Francois Ozon's "5x2" might be described as one of those new-fashioned movies in which boy loses girl, boy gets girl, then boy meets girl: It begins at the end and ends at the beginning.
There are merits to this radical style, as Harold Pinter discovered more than 20 years ago in his play and film "Betrayal," which followed the same format. More recently the Argentine bad boy Gaspar Noe, who works in France, played the trick in "Irreversible." From the ugliness of the crackup, we can trace back to the little fissures and ruptures that caused it, small things that might have seemed innocuous but that we now recognize as ruinous.
But there are also annoyances to this form. Ozon codifies the backward march of time by hairstyle, and we watch the handsome Parisian couple Marion (Valeria Bruni-Tedeschi) and Gilles (Stephane Freiss) devolve into a younger look as the story resets itself every 20 minutes or so. Gilles, seen first in a beard and mane, reverts to dreary clean-cut yuppie while the svelte, sophisticated thirty-something Marion becomes a shapeless thing in a Jane Fonda /Joey Heatherton feathery fluff. You notice hair way too much.
Ozon had a minor breakout two years ago with "Swimming Pool," a tense psychological thriller that turned out to be set largely in the mind of its protagonist, a thwarted mystery writer played by Charlotte Rampling. Here, there's no doubt that what we're seeing is real -- it's too ugly to be fantasy -- but it's a film that's done in very much the same low-key, naturalistic style. It focuses on nuances of interpersonal relationships, subtle looks, accidental touches, vocal tones that are the true mode of expression, as opposed to those clumsy blunt instruments known as words.
The movie opens in a lawyer's office, where the two sleek but saddened grown-ups listen dully as their possessions -- including their son -- are parceled out by court decree. Anyone who's been through that will feel a twinge of pain as the law, in its clinical wisdom, quantifies and distributes what has been so blurred with emotional meaning.
Sad as that is, the movie then turns quite ugly. The two decide casually on a last sexual experience but -- like many of their previous sexual experiences, as we are soon to learn -- it does not go well. Marion ultimately pulls away, feeling ridiculous. Gilles reacts brutally with an act of rape that cannot be described further, and you see the play of classic male vanities: He yearns for control and respect, and, denied, he expresses his hostility with violence, which he then instantly regrets -- so guy -- and for which he tries to make amends, as if amends are possible.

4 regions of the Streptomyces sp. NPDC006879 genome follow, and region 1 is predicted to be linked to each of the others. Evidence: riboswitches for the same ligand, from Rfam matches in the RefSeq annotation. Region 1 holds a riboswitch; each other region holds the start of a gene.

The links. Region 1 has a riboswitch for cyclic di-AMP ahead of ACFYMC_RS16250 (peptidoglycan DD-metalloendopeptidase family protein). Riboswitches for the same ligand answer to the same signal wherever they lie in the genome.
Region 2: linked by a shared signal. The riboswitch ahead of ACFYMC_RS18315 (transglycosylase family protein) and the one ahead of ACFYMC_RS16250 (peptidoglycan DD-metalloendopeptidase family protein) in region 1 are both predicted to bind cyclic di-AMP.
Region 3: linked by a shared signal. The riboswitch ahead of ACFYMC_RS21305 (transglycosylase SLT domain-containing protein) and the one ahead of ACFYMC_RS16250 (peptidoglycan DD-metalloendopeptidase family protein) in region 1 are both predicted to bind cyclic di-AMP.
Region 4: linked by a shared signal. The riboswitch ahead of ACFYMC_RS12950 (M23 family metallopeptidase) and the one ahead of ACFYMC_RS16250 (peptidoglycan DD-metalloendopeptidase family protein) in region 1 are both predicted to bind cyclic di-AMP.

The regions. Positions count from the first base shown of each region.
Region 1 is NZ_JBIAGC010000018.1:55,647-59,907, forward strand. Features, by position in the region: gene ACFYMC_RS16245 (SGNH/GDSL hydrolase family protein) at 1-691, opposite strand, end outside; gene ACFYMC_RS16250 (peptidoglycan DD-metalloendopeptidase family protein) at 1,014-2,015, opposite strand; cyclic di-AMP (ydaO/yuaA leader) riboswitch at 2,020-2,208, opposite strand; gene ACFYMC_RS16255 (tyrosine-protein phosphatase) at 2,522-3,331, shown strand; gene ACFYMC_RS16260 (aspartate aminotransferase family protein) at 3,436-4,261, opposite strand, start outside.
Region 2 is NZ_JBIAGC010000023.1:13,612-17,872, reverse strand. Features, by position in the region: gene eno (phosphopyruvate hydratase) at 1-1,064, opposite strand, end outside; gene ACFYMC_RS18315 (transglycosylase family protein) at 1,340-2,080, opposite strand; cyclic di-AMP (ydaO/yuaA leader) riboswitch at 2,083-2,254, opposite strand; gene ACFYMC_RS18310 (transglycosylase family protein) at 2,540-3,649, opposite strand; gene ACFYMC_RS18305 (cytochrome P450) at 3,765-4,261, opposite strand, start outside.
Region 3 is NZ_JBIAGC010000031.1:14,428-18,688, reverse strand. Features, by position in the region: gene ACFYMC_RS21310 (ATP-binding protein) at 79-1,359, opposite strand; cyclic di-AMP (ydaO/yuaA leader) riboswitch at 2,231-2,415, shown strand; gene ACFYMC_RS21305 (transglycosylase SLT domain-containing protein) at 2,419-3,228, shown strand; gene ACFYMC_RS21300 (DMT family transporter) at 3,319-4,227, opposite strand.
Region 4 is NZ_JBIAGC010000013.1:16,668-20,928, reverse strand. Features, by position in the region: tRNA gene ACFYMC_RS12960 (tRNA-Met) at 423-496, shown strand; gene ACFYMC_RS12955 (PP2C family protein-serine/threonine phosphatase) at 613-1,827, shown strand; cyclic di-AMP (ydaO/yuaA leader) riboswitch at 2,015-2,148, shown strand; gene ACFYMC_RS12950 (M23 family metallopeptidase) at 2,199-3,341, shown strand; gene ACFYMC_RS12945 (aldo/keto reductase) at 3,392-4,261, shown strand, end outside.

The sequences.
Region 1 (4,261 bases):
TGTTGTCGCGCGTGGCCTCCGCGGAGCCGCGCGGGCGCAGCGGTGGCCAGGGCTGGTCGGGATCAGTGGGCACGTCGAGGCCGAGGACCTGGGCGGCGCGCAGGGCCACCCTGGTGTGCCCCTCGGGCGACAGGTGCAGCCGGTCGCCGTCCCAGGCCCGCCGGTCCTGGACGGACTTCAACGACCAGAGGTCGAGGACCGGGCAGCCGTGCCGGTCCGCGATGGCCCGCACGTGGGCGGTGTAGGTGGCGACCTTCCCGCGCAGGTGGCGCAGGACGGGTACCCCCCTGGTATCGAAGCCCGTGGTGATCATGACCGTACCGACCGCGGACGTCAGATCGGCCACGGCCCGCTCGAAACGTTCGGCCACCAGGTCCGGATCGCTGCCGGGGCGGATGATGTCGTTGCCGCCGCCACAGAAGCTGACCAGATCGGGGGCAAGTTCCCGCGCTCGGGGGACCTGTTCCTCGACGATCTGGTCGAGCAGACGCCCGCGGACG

Ozon never looks away; he's relentless, not particularly kind to his characters, completely free of idealization or sentimentality. The film is Bergman's "Scenes From a Marriage" without the boring parts -- wait, I'm not supposed to say that. Anyway, it slides back through the years, depicting a relationship that, though once tender and sweet, was probably doomed by various pathologies from the start.
The movie seems to confirm the computer programmer's sense of reality: garbage in, garbage out. Farmers would express the same idea as: You can't make a silk purse out of a sow's ear. On the other hand, movie critics would have to argue: You can make a good movie about a bad marriage, as countless directors, the latest being Ozon, have discovered.
In the case of Marion and Gilles, the primary difficulty is sexual. Gilles seems unsure as to which team he plays for, and his sexual reticence with his wife, his lack of giving in bed, can never really be made up for by all the giving he does out of bed. In Scene No. 2, a dinner party with his homosexual brother and his brother's handsome young lover, the subject of infidelity comes up, and Gilles's story is extremely problematic: He tells the tale of a "fast" party, where, with Marion's permission, he joined an orgy pile on the floor, and it turns out it wasn't just the available women whose hospitality he enjoyed.
On it goes, back to the birth of their son, where it can be said that Gilles proves himself to be absolutely the kind of man who is at his worst when he needs to be at his best. Wait, it gets uglier: Another segment covers a wedding night you wouldn't wish on your worst enemy (though I would). Agh, such humiliation, and what seemed then to be a case of too much to drink reveals itself to be a case of hiding behind the excuse of too much drink.
As Marion, Bruni-Tedeschi is fabulous; in her big eyes one can see both wisdom and pain, but also bafflement, as she struggles to get into this man she has given her life and loins to, whose child she has mothered, whose bed she has slept in, and whom she doesn't really know. Freiss's Gilles is somehow less satisfactory, possibly because the movie is so pitched against him, possibly because he seems selfish and vain -- but worse than that, dishonest, not only with his wife but also with himself. It's difficult to care about him, and therefore difficult to appreciate the performance.
5x2 (90 minutes, in French with subtitles, at Landmark's E Street Cinema) is rated R for graphic sexuality, language and drug content.